“As climate change advances, water for agriculture will become scarce in many areas and prolonged heat and drought will reduce crop yields, causing widespread hunger.”

“Much of the undeveloped gas is thought to be located in waters off of northern Russia; much of the oil is thought to lie in waters off of Alaska and Greenland.”

“But I believe the continued advance of climate change will make them more aware of the need for new policies, as was evident in the Paris Climate Summit of December 2015.”

“The rise of ISIS has many roots, including a long history of Muslim resistance to Western incursions (originally by the British and French) into Muslim lands.”

Full Text of the Interview

“Many of us assumed that the level of violence would diminish at the end of the Cold War, as the two superpowers were no longer fighting for global influence; however, conflict remained endemic.”

Before we talk on  your recent book, could we just would it be possible to explain the ‘resources wars theory’ that also inspired  the title of your 2002 book,  Resource Wars: The New Landscape of Global Conflict?

This book was written to help explain the continuing prevalence of violent conflict in the post-Cold War era. Many of us assumed that the level of violence would diminish at the end of the Cold War, as the two superpowers were no longer fighting for global influence; however, conflict remained endemic. Some analysts attributed this to “ancient hatreds” or “a clash of civilizations.” But I wanted to show that many of the conflicts of this era, like those of past epochs, were driven by competition for control over scarce and vital natural resources.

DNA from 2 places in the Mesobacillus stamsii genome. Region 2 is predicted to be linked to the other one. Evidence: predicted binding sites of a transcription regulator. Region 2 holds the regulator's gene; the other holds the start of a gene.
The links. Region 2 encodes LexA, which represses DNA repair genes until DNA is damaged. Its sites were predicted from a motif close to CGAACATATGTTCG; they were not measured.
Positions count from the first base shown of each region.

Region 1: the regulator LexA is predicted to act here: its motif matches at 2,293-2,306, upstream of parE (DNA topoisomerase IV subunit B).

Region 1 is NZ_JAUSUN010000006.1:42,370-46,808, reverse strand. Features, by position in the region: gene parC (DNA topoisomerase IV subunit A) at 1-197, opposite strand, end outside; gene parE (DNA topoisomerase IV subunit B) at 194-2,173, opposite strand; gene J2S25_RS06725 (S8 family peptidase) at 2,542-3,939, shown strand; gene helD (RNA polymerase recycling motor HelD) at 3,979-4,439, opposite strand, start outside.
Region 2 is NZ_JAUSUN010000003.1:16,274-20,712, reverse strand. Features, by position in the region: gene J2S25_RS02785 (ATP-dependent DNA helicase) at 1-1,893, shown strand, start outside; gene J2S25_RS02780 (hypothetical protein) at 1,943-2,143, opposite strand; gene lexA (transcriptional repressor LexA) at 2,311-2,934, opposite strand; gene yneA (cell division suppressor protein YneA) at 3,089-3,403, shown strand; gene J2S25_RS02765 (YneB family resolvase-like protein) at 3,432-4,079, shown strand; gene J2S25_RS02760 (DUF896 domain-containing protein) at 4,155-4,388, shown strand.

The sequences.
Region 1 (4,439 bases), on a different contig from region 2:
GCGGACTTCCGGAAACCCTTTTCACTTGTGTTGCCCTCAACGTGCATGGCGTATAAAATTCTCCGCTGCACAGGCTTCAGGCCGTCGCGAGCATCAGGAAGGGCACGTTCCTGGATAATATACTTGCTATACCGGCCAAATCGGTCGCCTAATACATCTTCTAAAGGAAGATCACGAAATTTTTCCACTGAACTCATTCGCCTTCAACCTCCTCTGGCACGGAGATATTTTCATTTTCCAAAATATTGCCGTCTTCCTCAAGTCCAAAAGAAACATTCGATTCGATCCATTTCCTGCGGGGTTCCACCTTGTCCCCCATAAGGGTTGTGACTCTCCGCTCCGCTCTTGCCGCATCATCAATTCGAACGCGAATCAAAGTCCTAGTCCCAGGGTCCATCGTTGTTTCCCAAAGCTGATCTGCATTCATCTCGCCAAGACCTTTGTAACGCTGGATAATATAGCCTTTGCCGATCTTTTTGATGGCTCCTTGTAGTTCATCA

What were the reasons behind this theory?

History suggests that most of the wars of the past were, to at least some degree, driven by the struggle over vital and valuable resources. For example, this drove the expansion of the Roman Empire in ancient times and Europe’s pursuit of colonial territories in the 15th through 20th centuries. During the Cold War, such motives were subordinated to ideological considerations, but close analysis suggests that even at the height of the Cold War, US strategy in Africa and the Middle East was largely governed by the pursuit of oil and key minerals.

In your latest book,  “The Race for What’s Left: The Global Scramble for the World’s Last Resources”, which has been published in 2012., you have drawn attention to  the fact that we are reaching the end of the world’s available resources. Can we really possibly claim that?

Well, what I really tried to say in The Race for What’s Left is that all of the world’s easily-accessible resources have been exhausted, leaving only hard-to-get resources in remote and inaccessible locations (such as Siberia and the Arctic). These remote areas do contain substantial reserves of key resources, but they are only accessible to us if we are prepared to spend huge amounts of money and incur great environmental risk. This is also true in the case of extracting oil and gas from previously non-exploitable rock formations, such as underground shale fields.